Any new survey of ambient noise levels should be located at residential and rural locations at set distances from the proposed site on the same day and at the same times for comparative purposes. It should also include noise sensitive locations such as hospitals/Nursing Homes (e.g. St Teresa's, Tolverth, Ponsandane, W.Cornwall Hospital) and schools (e.g. Ludgvan, Gulval, Newlyn)

In addition these sites should be used to monitor the actual noise of a helicopter operational cycle at the Jelbert Way location, rather than what appears to have been the case, measurements taken elsewhere in dissimilar topographical location and transposed to a theoretical model.

2.  Long-term (LT) measuring sites.

It is not clear what the thinking was behind the choice of these six locations. Nor are we aware of the precise location of the measuring equipment. This rather obviously can have a huge impact on the recorded values obtained. The six LT sites are:

LT1          Adj. to Gulval Nursery (Adjoining Long Lane)
LT2          Adj. to Poniou Farm (Adjoining very noisy by-pass)
LT3          Adj. to 59 Godolphin Road (150 yds S. of by-pass)
LT4          Rear Sainsbury's Supermarket (between 2 arterial routes)
LT5          East of Marazion Marsh (Adj. railway line)
LT6          Newtown Lane, Marazion. (Adj. busy feeder road)

Each of the LT sites follow a similar pattern of monitoring between the 14th and 24th July, 2016. 

Please note this correlates with the peak season both for background and projected helicopter noise. Again the effect of this is to provide worst case scenario background noise mitigating the added noise from the helicopter.

Sampling periods follow a similar pattern for each of the six sites, namely a short (4 x 1 hr) between 06:30 and 07:30 and 19:30 and 20:30 weekday; about 50 hrs between 07:30 - 19:30 over four days. In addition one sampling day to cover these same time periods (1hr; 12hrs; 1hr) for Saturday and Sunday.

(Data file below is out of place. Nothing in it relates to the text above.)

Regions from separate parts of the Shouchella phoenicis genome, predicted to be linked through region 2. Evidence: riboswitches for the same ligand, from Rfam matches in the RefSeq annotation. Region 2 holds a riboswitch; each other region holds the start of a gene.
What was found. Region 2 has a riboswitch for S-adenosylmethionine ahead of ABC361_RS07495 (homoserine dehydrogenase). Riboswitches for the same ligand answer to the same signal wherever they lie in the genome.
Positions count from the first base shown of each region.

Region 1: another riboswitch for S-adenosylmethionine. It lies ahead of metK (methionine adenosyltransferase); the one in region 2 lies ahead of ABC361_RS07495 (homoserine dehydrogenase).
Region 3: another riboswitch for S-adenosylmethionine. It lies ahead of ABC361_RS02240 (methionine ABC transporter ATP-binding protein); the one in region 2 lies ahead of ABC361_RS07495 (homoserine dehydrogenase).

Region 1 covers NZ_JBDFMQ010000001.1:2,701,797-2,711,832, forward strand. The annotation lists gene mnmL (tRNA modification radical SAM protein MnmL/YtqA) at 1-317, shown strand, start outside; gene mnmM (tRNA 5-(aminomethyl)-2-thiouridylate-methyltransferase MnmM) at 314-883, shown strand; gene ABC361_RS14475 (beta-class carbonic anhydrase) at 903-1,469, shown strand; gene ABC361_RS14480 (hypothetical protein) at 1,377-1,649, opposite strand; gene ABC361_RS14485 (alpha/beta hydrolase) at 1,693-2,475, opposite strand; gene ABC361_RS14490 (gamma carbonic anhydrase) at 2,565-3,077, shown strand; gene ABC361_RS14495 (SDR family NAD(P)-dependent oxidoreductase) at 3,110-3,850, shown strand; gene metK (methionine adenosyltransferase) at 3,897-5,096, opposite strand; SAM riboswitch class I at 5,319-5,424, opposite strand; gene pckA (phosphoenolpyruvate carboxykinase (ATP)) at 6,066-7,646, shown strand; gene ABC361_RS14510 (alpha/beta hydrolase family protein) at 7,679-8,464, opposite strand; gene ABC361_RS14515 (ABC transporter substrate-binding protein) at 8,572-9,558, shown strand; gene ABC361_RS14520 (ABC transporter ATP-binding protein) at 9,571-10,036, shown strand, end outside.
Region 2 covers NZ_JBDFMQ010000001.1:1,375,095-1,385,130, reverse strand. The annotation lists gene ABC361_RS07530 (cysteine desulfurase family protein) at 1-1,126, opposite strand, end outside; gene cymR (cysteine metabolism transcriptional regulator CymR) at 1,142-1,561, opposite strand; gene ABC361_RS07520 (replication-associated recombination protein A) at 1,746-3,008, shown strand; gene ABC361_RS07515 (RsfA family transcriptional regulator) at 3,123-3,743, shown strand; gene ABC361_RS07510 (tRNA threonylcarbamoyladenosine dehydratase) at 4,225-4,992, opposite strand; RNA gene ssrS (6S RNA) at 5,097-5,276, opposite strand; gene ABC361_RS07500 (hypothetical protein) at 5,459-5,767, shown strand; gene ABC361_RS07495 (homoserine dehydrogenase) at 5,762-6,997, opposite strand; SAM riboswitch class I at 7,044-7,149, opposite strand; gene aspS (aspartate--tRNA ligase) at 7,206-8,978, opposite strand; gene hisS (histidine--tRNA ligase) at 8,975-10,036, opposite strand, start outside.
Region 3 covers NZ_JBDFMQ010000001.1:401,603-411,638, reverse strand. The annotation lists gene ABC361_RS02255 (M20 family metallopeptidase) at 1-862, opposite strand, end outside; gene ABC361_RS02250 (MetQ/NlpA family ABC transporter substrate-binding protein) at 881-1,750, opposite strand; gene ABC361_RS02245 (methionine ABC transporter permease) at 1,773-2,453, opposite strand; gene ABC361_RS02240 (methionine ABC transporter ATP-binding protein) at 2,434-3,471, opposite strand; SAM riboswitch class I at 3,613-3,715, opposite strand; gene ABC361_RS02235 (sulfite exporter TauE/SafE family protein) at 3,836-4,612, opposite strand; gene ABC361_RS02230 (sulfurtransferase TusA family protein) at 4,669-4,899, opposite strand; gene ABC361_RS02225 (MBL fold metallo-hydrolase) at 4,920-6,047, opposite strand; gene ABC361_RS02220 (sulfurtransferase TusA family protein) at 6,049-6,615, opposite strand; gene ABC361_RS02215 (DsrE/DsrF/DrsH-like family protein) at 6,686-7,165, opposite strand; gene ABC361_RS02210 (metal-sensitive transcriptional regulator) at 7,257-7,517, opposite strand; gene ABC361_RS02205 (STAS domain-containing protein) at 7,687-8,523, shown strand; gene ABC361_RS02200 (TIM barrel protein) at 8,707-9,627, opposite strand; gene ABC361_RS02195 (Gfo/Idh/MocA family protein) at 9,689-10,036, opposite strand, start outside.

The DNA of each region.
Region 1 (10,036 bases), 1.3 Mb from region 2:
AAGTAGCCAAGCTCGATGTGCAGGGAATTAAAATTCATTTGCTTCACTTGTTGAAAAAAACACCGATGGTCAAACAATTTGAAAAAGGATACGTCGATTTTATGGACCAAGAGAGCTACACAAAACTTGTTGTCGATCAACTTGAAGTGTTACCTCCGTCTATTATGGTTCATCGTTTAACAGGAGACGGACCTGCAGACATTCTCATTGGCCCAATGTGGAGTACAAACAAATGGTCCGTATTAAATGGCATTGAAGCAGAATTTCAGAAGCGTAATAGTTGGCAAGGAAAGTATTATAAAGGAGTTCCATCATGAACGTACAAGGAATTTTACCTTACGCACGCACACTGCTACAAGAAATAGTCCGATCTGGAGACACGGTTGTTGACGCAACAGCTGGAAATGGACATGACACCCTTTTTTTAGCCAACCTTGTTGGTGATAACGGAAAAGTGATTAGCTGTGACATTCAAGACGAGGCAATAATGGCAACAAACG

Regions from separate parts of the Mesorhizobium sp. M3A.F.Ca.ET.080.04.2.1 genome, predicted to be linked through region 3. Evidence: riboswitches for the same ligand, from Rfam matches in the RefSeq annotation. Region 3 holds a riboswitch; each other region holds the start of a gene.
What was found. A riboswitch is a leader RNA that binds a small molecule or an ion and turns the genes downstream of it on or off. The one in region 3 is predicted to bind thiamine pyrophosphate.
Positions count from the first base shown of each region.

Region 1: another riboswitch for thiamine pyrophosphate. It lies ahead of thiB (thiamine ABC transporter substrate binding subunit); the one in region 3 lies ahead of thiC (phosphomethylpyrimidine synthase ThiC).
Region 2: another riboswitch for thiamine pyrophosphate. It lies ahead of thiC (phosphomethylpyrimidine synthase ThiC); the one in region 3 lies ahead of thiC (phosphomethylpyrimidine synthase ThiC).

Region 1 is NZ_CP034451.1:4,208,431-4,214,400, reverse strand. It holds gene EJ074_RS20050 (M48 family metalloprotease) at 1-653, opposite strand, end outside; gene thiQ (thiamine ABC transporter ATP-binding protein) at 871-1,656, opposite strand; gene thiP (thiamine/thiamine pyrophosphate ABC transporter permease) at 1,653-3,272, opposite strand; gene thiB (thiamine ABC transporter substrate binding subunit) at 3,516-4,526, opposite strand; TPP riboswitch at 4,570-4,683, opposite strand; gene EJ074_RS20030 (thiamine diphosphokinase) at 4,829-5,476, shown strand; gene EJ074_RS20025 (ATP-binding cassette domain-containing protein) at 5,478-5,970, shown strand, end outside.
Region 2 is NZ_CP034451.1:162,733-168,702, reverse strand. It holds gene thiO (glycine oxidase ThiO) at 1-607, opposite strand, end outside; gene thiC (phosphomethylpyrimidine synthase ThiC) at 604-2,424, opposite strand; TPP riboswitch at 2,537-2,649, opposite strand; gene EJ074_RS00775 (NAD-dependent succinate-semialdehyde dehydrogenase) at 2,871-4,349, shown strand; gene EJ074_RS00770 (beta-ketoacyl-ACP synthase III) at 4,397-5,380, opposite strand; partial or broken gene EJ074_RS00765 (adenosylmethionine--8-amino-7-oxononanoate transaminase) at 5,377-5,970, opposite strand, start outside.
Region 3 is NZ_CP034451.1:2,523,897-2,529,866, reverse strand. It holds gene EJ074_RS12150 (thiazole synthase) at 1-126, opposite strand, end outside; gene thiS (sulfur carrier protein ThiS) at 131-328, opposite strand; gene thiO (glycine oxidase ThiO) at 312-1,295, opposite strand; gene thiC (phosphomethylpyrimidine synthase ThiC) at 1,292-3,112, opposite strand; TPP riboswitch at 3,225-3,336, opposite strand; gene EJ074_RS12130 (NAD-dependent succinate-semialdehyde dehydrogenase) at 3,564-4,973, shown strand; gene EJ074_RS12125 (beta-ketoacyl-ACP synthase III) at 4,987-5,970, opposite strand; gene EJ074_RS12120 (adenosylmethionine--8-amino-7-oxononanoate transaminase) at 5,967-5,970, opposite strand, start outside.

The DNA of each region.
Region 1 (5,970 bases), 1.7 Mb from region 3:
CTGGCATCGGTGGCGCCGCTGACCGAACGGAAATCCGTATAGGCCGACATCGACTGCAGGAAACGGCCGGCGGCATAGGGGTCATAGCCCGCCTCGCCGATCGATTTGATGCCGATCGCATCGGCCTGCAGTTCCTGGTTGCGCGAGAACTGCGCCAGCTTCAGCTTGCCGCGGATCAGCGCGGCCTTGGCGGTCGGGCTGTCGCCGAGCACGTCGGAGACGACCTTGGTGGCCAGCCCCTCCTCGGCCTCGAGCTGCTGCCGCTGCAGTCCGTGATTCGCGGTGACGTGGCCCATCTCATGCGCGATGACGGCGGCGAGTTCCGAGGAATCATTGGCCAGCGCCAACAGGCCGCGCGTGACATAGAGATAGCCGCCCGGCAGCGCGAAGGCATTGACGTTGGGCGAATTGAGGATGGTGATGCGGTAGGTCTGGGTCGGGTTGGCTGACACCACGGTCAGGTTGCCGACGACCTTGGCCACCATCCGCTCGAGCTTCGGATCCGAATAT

It is difficult work out why it was thought necessary to have two sampling points (LT1 and ST4) only yards apart in Gulval unless to achieve higher sound levels by locating on a steep incline?

Why locate LT6 next the busy road when St Teresa's Nursing Home, set back from the road cried out to be monitored. Both LT2 and LT3 appear to have been positioned as close the noisy Long Rock by-pass as possible. Why place LT5 so close to the HST railway?

It should be noted that ALL these monitoring locations - the exception of LT5 which is positioned close to the HST railway line - are either adjacent or very close to busy roads although LT1 is less so. The consequence of this is to reflect the noise thus produced which is generally much higher than that experienced in most outdoor house garden space, particularly in quiet locations.

The only conclusion that can be drawn from this is that the LT results are skewed and do NOT represent typical domestic property background noise levels. From an expert acoustical point of view, it is hard to see this as other than intentional.

3.  Short-term (ST) measuring sites.

In large part these nine (9) locations are subject to the same criticism. Sometimes they duplicate a LT site or may not. As the name suggests they are consistently of shorter duration - usually 15 mins. with variations as in 10/15/20/30/35/40 even one of 120 mins.
The reasons for these variations is not explained but can lead to discrepancies and/or bias.

The locations are as follows:

ST1        Junc. Quay Street and Quay (Adj. main town traffic route)
ST2        Junc. Penare Rd. and Castle Road (Adj. busy HILL junct)
ST3        Junc. Posses Lane and Jelbert Way (Adj. busy road junct)
ST4/LT1        Gulval to east of church (Adj. busy HILL junct)
ST5        Field N. Tolver (Should be quietest of the ST locations)
ST6/LT2        Poniou Farm (Adj. Long Rock by-pass)
ST7        Entrance Chy an Mor (Adj. busy by-pass round-a-bout)
ST8/LT3        48 Darlington Rd (100 yrds S. of by-pass)
ST9/LT5        Marazion Marsh (Aprox. 150 yds SE from rail line)